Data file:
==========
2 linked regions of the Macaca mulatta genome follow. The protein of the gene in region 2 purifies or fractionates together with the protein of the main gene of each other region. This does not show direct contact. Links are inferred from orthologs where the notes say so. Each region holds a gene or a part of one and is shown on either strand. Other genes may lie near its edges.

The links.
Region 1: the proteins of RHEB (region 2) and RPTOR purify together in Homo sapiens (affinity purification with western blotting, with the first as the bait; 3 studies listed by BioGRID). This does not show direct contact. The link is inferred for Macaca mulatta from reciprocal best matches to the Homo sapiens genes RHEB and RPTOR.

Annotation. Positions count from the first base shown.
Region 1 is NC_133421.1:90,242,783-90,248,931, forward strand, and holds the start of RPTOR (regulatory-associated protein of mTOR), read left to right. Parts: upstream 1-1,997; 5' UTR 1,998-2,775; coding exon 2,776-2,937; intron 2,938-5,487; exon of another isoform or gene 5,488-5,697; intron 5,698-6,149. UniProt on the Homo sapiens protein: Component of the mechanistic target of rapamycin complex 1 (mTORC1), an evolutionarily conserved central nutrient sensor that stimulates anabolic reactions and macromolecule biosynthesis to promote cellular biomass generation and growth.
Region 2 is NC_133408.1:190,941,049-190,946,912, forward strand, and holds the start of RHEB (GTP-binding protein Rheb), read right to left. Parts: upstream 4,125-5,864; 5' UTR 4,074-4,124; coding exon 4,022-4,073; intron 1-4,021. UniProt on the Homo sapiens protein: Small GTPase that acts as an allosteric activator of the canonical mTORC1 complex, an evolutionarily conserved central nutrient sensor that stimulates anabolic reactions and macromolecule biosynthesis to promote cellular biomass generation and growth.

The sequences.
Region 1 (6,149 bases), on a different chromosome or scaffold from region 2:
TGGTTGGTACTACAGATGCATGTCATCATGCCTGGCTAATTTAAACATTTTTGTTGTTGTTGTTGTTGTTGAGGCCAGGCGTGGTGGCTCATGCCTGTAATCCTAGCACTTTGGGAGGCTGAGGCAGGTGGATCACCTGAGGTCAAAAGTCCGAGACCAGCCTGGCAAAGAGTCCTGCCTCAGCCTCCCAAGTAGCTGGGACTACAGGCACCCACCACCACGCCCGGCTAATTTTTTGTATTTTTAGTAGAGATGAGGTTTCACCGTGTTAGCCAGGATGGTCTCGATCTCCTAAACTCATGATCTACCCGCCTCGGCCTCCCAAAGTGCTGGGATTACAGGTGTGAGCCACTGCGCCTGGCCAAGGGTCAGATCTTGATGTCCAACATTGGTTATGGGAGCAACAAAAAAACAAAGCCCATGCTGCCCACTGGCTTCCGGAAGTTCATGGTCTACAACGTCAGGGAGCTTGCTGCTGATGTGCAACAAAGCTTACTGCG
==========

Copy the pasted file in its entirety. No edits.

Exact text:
2 linked regions of the Macaca mulatta genome follow. The protein of the gene in region 2 purifies or fractionates together with the protein of the main gene of each other region. This does not show direct contact. Links are inferred from orthologs where the notes say so. Each region holds a gene or a part of one and is shown on either strand. Other genes may lie near its edges.

The links.
Region 1: the proteins of RHEB (region 2) and RPTOR purify together in Homo sapiens (affinity purification with western blotting, with the first as the bait; 3 studies listed by BioGRID). This does not show direct contact. The link is inferred for Macaca mulatta from reciprocal best matches to the Homo sapiens genes RHEB and RPTOR.

Annotation. Positions count from the first base shown.
Region 1 is NC_133421.1:90,242,783-90,248,931, forward strand, and holds the start of RPTOR (regulatory-associated protein of mTOR), read left to right. Parts: upstream 1-1,997; 5' UTR 1,998-2,775; coding exon 2,776-2,937; intron 2,938-5,487; exon of another isoform or gene 5,488-5,697; intron 5,698-6,149. UniProt on the Homo sapiens protein: Component of the mechanistic target of rapamycin complex 1 (mTORC1), an evolutionarily conserved central nutrient sensor that stimulates anabolic reactions and macromolecule biosynthesis to promote cellular biomass generation and growth.
Region 2 is NC_133408.1:190,941,049-190,946,912, forward strand, and holds the start of RHEB (GTP-binding protein Rheb), read right to left. Parts: upstream 4,125-5,864; 5' UTR 4,074-4,124; coding exon 4,022-4,073; intron 1-4,021. UniProt on the Homo sapiens protein: Small GTPase that acts as an allosteric activator of the canonical mTORC1 complex, an evolutionarily conserved central nutrient sensor that stimulates anabolic reactions and macromolecule biosynthesis to promote cellular biomass generation and growth.

The sequences.
Region 1 (6,149 bases), on a different chromosome or scaffold from region 2:
TGGTTGGTACTACAGATGCATGTCATCATGCCTGGCTAATTTAAACATTTTTGTTGTTGTTGTTGTTGTTGAGGCCAGGCGTGGTGGCTCATGCCTGTAATCCTAGCACTTTGGGAGGCTGAGGCAGGTGGATCACCTGAGGTCAAAAGTCCGAGACCAGCCTGGCAAAGAGTCCTGCCTCAGCCTCCCAAGTAGCTGGGACTACAGGCACCCACCACCACGCCCGGCTAATTTTTTGTATTTTTAGTAGAGATGAGGTTTCACCGTGTTAGCCAGGATGGTCTCGATCTCCTAAACTCATGATCTACCCGCCTCGGCCTCCCAAAGTGCTGGGATTACAGGTGTGAGCCACTGCGCCTGGCCAAGGGTCAGATCTTGATGTCCAACATTGGTTATGGGAGCAACAAAAAAACAAAGCCCATGCTGCCCACTGGCTTCCGGAAGTTCATGGTCTACAACGTCAGGGAGCTTGCTGCTGATGTGCAACAAAGCTTACTGCG